JANE AUSTEN by Claire Tomalin
A Life.

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   At her death in 1817, Jane Austen left the world six of the most beloved novels written in English—but her shortsighted family destroyed the bulk of her letters; and if she kept any diaries, they did not survive her.  Now acclaimed biographer Claire Tomalin has filled the gaps in the record, creating a remarkably fresh and convincing portrait of the woman and the writer. 
   While most Austen biographers have accepted the assertion of Jane's brother Henry that "My dear Sister's life was not a life of events," Tomalin shows that, on the contrary, Austen's brief life was fraught with upheaval.  Tomalin provides detailed and absorbing accounts of Austen's ill-fated love for a young Irishman, her frequent travels and extended visits to London, her close friendship with a worldly cousin whose French husband met his death on the guillotine, her brothers' naval service in the Napoleonic wars and in the colonies, and thus shatters the myth of Jane Austen as a sheltered and homebound spinster whose knowledge of the world was limited to the view from a Hampshire village. 

From the Trade Paperback edition.

About Claire Tomalin

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Claire Tomalin is the author of eight highly acclaimed biographies including Thomas Hardy and Samuel Pepys: The Unequalled Self, which won the 2002 Whitbread Book of the Year Award. She has previously won the James Tait Black Memorial Prize for Biography, the Whitbread First Book Award, the Hawthornden Prize, the NCR Book Award for Non-Fiction, and the Whitbread Biography Award.
Published December 18, 2007 by Vintage. 402 pages
Genres: Biographies & Memoirs, History, Literature & Fiction. Non-fiction

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Kirkus Reviews

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Austen, writes Tomalin (The Invisible Woman: The Story of Nelly Ternan and Charles Dickens, 1991, etc.), ``has a way of sending biographers away feeling that, as Lord David Cecil put it, she remains `as no doubt she would have wished--not an intimate but an acquaintance.' '' Tomalin does indeed f...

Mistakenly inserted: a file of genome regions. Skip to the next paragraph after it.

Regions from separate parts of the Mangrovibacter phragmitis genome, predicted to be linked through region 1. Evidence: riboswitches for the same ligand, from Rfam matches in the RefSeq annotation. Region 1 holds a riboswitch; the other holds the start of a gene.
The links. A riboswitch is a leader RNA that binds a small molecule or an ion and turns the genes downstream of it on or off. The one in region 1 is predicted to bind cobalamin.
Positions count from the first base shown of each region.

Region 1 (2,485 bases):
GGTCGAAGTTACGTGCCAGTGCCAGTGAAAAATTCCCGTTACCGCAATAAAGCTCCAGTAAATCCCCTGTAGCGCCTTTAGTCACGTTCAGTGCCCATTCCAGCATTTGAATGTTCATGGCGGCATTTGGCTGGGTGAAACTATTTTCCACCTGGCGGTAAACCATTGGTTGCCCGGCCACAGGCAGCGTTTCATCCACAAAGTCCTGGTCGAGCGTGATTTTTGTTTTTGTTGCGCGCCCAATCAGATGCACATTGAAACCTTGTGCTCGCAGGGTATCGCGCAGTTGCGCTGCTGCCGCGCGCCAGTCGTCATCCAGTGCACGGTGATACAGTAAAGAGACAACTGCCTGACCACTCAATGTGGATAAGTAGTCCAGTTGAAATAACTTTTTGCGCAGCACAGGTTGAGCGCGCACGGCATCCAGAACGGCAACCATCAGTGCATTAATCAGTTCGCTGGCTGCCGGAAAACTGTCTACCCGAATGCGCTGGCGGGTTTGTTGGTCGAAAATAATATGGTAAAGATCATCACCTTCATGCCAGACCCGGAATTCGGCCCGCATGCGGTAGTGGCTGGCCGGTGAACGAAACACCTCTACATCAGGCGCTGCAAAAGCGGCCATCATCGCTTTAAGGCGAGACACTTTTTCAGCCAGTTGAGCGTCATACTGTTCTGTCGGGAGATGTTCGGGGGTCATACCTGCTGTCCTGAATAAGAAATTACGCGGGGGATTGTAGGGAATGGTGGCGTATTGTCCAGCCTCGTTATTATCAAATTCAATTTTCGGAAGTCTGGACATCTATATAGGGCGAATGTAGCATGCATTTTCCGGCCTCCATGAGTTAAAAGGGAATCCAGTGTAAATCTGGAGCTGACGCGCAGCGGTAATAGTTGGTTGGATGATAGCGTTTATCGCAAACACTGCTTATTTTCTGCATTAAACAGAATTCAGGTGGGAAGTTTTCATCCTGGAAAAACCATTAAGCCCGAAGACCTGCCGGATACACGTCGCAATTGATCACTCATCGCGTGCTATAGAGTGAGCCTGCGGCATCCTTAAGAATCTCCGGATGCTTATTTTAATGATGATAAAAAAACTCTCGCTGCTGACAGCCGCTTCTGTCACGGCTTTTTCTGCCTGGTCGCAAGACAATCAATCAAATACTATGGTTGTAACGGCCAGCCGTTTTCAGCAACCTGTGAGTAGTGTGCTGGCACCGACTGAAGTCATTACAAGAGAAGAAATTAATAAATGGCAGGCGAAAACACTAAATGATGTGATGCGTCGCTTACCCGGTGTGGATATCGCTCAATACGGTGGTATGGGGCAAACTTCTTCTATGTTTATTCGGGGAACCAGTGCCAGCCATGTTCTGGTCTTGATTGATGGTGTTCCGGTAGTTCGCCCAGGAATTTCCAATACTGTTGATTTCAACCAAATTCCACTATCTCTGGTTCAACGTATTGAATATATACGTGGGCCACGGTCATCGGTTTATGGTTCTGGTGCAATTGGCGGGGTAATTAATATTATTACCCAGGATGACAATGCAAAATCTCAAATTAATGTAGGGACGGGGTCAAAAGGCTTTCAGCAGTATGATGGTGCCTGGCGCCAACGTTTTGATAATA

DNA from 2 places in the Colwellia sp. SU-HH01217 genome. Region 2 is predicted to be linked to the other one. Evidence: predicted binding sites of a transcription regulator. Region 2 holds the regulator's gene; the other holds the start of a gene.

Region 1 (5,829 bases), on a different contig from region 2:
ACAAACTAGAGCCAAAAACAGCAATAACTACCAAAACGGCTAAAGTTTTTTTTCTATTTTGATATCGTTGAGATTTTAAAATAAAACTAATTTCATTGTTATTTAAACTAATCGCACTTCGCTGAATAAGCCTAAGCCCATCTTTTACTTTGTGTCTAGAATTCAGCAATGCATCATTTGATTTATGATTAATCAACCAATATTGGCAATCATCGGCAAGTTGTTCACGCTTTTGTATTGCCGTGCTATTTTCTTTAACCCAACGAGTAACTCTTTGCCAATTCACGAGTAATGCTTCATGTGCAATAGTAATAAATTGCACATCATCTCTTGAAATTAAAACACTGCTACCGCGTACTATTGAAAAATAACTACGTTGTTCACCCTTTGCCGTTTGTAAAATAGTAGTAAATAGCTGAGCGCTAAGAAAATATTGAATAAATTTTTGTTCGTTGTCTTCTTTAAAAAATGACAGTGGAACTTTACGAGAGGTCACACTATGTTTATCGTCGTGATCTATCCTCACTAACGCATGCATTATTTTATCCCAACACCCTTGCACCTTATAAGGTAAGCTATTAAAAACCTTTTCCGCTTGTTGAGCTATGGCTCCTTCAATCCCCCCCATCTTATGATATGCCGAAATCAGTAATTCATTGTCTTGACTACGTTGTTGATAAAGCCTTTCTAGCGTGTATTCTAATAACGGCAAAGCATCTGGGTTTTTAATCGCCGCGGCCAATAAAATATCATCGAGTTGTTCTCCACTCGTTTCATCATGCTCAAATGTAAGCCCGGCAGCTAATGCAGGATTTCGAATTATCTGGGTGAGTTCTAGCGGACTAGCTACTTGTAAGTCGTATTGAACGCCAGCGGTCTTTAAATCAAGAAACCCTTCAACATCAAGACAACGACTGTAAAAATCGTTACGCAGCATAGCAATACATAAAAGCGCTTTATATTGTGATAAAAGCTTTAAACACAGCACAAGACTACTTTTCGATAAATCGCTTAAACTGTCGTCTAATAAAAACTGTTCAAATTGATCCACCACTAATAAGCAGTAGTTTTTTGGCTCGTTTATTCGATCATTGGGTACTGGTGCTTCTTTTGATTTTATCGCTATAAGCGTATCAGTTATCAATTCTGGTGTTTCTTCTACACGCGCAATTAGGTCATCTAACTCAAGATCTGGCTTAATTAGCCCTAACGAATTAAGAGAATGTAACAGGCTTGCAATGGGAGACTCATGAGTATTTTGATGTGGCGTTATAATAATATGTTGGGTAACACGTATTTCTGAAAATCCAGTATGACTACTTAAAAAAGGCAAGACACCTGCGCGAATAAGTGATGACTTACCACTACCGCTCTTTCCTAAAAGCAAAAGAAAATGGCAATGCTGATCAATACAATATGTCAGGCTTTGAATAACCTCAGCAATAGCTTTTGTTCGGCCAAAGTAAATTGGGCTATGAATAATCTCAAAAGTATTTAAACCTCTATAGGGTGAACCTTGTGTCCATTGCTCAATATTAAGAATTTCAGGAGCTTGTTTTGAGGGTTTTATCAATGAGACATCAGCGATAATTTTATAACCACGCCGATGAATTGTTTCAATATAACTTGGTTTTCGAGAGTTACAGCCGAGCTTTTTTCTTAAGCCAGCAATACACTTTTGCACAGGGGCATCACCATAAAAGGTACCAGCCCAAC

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Publishers Weekly

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Tomalin (The Invisible Woman) solves the problem of preparing yet another biography of Jane Austen (1775-1817), a life of no event, by a familiar formula. At every turn, one meets may have,

Nov 03 1997 | Read Full Review of JANE AUSTEN: A Life.

The Guardian

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Though Carol Shields typically presents this silence as a puzzle, she settles, like Tomalin, for the interpretation that the move was a terrible upheaval, put a temporary end to the writing and led to a period of depression: 'There can be little question that Jane Austen's rather fragile frame ...

Feb 04 2001 | Read Full Review of JANE AUSTEN: A Life.

The Guardian

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Not long before her death, Jane Austen described her writing as being done with a fine brush on a "little bit (not two inches wide) of ivory".

Jul 12 2008 | Read Full Review of JANE AUSTEN: A Life.

London Review of Books

The problem with her suggestion is that Lady Susan is a novel in letters, a form which Jane Austen had already abandoned in converting the epistolary ‘Elinor & Marianne’ into Sense and Sensibility, a process which (according to the family biographies) began in November 1797 and may have been repe...

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The New York Review of Books

Jane Austen: A Life.

Feb 05 1998 | Read Full Review of JANE AUSTEN: A Life.

Dominion of New York


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